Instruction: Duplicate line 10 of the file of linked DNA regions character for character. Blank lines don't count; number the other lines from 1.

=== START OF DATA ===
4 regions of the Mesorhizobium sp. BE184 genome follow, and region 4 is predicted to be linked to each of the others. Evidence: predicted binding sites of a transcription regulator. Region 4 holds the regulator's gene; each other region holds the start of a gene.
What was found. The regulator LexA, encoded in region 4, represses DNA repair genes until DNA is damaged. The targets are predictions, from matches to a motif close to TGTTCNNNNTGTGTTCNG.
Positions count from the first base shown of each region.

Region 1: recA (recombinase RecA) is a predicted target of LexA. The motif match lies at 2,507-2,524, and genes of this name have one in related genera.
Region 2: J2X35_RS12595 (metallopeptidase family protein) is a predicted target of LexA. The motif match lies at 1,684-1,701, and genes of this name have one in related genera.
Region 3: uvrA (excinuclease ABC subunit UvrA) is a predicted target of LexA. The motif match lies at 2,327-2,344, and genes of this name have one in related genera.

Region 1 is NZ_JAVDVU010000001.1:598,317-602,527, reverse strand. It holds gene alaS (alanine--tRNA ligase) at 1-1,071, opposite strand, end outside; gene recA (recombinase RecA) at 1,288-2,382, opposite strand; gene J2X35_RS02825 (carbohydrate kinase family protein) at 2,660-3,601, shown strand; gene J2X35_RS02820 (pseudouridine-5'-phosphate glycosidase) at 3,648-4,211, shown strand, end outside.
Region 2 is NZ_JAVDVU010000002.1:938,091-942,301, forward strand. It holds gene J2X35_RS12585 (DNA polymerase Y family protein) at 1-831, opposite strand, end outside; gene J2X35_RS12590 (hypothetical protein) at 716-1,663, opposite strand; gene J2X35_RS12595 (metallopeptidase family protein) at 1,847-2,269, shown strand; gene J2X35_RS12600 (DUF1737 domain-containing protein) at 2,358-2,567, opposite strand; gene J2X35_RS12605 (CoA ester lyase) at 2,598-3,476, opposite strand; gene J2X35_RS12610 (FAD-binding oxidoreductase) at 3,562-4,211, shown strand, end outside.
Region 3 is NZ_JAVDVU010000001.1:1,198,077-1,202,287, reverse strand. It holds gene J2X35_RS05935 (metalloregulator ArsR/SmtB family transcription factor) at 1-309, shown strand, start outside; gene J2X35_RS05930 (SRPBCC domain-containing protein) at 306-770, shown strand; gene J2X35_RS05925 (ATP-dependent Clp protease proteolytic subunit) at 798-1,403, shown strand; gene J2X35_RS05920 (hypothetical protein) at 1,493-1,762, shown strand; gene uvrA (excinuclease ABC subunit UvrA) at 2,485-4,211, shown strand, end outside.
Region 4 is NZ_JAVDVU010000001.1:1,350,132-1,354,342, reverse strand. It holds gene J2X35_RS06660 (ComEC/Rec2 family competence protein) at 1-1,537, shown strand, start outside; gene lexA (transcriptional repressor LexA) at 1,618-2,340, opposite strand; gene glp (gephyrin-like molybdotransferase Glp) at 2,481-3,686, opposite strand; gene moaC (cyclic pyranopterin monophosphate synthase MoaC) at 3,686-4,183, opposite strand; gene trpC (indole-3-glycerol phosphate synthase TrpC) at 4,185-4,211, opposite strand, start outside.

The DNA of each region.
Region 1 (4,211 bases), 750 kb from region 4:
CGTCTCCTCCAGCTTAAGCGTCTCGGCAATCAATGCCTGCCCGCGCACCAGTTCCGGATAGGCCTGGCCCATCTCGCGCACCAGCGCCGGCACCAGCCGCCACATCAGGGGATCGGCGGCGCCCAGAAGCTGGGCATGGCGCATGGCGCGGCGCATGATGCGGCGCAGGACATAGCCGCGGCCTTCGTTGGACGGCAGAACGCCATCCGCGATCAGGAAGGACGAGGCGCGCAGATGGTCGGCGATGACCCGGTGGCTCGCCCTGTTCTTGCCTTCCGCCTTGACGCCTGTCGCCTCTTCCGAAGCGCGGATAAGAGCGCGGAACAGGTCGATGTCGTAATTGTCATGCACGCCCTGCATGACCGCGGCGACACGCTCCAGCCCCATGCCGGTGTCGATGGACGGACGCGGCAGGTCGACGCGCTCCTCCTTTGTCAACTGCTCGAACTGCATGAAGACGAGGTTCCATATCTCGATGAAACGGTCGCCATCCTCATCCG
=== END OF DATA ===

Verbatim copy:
Region 4 is NZ_JAVDVU010000001.1:1,350,132-1,354,342, reverse strand. It holds gene J2X35_RS06660 (ComEC/Rec2 family competence protein) at 1-1,537, shown strand, start outside; gene lexA (transcriptional repressor LexA) at 1,618-2,340, opposite strand; gene glp (gephyrin-like molybdotransferase Glp) at 2,481-3,686, opposite strand; gene moaC (cyclic pyranopterin monophosphate synthase MoaC) at 3,686-4,183, opposite strand; gene trpC (indole-3-glycerol phosphate synthase TrpC) at 4,185-4,211, opposite strand, start outside.